Dermatology

 

 

Does noninvasive positive pressure
ventilation have a role in managing
hypercapnic respiratory failure due
to an acute exacerbation of COPD?

June, 2008 | Volume 75 | Number 6 | Pages 458-46

Ari J. Gershman, DO
Department of General Internal Medicine
Cleveland Clinic
Cleveland, OH

Marie M. Budev, DO, MPH
Respiratory Institute
Cleveland Clinic
Cleveland, OH

Anita J. Reddy, MD
Respiratory Institute
Cleveland Clinic
Cleveland, OH

Peter J. Mazzone, MD, MPH
Respiratory Institute
Cleveland Clinic
Cleveland, OH

 

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Yes. In selected patients with hypercapnic respiratory failure due to an acute exacerbation of chronic obstructive pulmonary disease (COPD), noninvasive positive pressure ventilation (NIPPV) is an effective adjunct to usual medical therapy. In controlled trials, it reduced the need for endotra-cheal intubation, the length of hospital stay, and the risk of death.

Acute COPD exacerbations are responsible for more than 500,000 hospitalizations yearly in the United States, and 6% to 34% of patients die.1

Compared with medical therapy alone, NIPPV reduces the
mortality rate.

Many patients need invasive ventilatory assistance via an endotracheal tube, but such therapy puts the patient at risk of ventilator-associated pneumonia, pneumothorax, and tracheal stenosis.

What is noninvasive positive pressure ventilation?

Figure 1

With NIPPV, the patient wears a tightly fitting nasal or full facial mask, avoiding the need for an endotracheal tube, laryngeal mask, or tracheostomy (Figure 1).2 The mask can be connected to a standard mechanical ventilator or, more commonly, to a continuous positive airway pressure or bi-level airway pressure unit. NIPPV has been used with variable success in a variety of conditions, including COPD exacerbations,3–6 acute cardiogenic pulmonary edema,7 hypoxemic respiratory failure,8 and ventilator weaning.9

Why is it Beneficial?

Several mechanisms may explain why noninvasive positive pressure ventilation is beneficial in acute exacerbations of COPD.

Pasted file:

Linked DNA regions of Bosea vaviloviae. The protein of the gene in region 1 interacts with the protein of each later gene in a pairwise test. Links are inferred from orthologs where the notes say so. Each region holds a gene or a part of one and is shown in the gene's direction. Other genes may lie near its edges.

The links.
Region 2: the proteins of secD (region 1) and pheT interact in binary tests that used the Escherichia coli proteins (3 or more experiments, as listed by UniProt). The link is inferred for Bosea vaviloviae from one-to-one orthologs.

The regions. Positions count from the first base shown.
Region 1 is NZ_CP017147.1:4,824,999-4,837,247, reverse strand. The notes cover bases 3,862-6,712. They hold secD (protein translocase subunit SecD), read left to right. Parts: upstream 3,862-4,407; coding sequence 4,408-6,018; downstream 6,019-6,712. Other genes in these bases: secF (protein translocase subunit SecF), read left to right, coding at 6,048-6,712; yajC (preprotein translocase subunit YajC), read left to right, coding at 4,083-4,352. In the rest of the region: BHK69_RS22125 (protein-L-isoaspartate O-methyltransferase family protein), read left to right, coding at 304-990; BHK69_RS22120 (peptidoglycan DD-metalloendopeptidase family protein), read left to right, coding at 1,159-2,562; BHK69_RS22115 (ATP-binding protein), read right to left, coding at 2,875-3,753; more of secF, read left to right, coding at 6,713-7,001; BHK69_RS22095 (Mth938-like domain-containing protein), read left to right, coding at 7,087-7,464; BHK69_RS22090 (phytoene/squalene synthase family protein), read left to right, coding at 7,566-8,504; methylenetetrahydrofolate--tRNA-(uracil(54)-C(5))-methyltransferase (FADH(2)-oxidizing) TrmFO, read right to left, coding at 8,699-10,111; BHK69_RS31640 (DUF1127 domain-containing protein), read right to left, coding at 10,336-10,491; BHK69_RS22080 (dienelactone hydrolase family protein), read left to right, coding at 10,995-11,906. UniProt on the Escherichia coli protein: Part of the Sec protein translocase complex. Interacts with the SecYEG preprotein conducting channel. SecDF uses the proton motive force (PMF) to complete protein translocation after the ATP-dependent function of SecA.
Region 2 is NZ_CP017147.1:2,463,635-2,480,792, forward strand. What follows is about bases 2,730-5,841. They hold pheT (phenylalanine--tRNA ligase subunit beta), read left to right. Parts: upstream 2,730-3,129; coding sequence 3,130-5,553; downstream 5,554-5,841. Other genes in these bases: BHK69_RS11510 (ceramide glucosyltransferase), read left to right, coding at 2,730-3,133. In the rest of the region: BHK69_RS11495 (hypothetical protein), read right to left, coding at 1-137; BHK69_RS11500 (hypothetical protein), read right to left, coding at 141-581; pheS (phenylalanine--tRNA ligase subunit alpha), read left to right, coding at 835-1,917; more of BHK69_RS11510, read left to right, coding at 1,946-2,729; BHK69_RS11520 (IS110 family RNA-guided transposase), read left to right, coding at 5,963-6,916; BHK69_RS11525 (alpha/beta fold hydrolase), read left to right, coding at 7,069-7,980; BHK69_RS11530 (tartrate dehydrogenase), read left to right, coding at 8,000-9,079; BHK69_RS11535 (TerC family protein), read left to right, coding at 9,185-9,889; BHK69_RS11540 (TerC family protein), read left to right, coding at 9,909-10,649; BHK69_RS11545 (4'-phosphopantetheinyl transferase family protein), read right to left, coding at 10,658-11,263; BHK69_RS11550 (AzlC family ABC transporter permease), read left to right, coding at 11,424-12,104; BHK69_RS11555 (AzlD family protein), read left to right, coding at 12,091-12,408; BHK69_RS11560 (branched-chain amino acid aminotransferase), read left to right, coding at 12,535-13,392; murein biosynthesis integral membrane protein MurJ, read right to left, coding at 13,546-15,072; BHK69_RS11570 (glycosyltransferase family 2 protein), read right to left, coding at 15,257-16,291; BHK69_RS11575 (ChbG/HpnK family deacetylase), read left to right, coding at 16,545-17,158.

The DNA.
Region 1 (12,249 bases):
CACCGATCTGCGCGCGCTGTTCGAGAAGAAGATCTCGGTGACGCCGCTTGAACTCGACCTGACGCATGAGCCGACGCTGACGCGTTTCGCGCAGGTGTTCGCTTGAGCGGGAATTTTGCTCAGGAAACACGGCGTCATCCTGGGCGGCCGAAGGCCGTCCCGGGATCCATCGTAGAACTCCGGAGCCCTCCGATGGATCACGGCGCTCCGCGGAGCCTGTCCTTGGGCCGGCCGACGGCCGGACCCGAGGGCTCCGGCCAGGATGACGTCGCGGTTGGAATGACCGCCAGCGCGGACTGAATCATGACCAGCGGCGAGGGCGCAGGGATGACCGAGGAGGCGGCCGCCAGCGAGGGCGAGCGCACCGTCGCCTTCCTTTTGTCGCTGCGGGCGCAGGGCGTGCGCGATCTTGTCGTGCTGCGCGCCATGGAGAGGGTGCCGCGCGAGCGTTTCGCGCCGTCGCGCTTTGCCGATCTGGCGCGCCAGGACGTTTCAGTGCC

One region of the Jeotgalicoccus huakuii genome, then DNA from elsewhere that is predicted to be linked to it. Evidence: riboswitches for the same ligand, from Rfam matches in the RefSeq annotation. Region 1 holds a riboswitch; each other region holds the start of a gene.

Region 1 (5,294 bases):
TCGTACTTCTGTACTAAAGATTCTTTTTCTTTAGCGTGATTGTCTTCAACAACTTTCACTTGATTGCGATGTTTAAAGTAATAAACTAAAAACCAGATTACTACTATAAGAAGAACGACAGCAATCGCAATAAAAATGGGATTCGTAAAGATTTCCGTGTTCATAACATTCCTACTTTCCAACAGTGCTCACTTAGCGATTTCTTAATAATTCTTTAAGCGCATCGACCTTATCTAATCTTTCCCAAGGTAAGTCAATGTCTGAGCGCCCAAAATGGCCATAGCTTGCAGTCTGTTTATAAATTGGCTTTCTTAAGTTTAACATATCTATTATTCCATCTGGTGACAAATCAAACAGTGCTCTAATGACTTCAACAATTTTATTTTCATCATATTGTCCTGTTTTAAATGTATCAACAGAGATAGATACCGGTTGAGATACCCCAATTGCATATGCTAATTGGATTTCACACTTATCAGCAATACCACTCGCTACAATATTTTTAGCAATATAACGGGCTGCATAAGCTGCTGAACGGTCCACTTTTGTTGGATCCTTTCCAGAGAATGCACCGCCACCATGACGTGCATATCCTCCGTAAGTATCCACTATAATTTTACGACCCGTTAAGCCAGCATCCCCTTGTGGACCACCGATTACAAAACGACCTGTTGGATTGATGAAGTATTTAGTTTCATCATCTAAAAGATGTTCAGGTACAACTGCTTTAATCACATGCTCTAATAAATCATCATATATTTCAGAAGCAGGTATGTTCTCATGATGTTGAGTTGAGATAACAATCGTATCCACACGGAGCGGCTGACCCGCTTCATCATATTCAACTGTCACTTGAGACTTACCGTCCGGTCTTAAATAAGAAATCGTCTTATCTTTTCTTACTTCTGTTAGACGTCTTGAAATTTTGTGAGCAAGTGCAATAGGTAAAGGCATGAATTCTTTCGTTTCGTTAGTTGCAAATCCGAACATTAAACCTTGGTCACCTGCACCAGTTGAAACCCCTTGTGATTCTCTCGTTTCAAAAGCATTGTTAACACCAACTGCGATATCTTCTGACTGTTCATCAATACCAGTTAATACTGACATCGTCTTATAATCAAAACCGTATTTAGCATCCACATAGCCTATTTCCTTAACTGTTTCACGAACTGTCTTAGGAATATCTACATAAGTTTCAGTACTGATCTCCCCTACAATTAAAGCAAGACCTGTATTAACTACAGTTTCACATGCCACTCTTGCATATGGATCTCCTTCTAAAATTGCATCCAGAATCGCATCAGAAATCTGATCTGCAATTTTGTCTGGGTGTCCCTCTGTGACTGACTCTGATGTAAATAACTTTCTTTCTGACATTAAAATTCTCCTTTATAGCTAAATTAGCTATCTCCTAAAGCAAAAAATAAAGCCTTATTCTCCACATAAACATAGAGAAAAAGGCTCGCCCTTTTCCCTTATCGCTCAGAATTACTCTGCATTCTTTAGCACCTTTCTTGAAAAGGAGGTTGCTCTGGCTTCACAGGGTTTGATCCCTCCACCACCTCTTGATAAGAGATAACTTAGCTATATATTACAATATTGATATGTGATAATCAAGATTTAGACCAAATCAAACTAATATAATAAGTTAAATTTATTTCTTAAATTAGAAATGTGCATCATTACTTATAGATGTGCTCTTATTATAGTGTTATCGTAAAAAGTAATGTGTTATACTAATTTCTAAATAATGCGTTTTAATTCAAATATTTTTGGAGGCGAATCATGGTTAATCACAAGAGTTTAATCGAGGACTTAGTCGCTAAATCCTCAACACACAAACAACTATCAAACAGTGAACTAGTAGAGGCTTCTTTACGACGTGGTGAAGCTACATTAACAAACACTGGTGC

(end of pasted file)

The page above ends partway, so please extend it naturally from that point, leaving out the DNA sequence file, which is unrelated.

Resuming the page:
Patients with decompensated respiratory failure lack sufficient alveolar ventilation, owing to abnormal respiratory mechanics and inspiratory muscle fatigue.10 For these patients, breathing faster does not fully compensate. Noninvasive positive pressure ventilation partially counteracts these factors by providing a larger tidal volume with the same inspiratory effort.10,11

Additionally, this treatment can decrease the work of breathing by partially overcoming auto-PEEP (positive end-expiratory pressure) in certain situations.2 Auto-PEEP is pressure greater than the atmospheric pressure remaining in the alveoli at the end of exhalation.12 This condition is related to limited expiratory flow and is common in those with severe COPD. Noninvasive positive pressure ventilation decreases the pressure difference between the atmosphere and the alveoli, thereby reducing the inspiratory force needed for initiation of inspiratory effort, which may reduce the work of breathing. However, caution should be used when using this therapy in tachypneic patients, in whom NIPPV may not fully overcome the auto-PEEP.

What Studies Showed?

Several randomized trials have shown NIPPV to be beneficial in acute hypercapnic COPD exacerbations. A recent meta-analysis of eight studies13 showed that, compared with usual care alone, this therapy was associated with:

  • A lower mortality rate (relative risk 0.41;95% confidence interval [CI] 0.26–0.64)
  • Less need for endotracheal intubation (relative risk 0.42; 95% CI 0.31–0.59)
  • A lower rate of treatment failure (relative risk 0.51; 95% CI 0.38–0.67)
  • Greater improvements in the 1-hour post-treatment pH and PaCO2 levels
  • A lower respiratory rate
  • A shorter length of stay in the hospital.

Which Patients Should Receive it?

Consensus groups have offered guidelines for deciding who should receive NIPPV (Table 1).14–16 Patients who benefit the most include those who have moderate to severe dyspnea, tachypnea, and hypercarbia and whose pH is 7.25 to 7.35. Of importance, if this treatment is appropriate it should be started without delay, as studies have shown a higher success rate when it is applied early.17

If this therapy is appropriate, it should be started without delay

NIPPV is not suitable for all patients with hypercapnic respiratory failure. It should not be substituted for endotrachael intubation and mechanical ventilation if they are indicated, eg, in patients who are medically unstable because of hypotension, sepsis, hypoxia, or other life-threatening systemic illness. In addition, those who cannot protect the airway, who have had a worsening in mental status, or who have excessive secretions should not undergo NIPPV because they have a high risk of aspiration. Factors that predict that this therapy will fail include an Acute Physiology and Chronic Health Evaluation (APACHE) score of 29 or higher, a respiratory rate of 30 or higher, and a pH lower than 7.25 after 2 hours of this therapy.15

Table1

General Ward or Intensive Care Unit?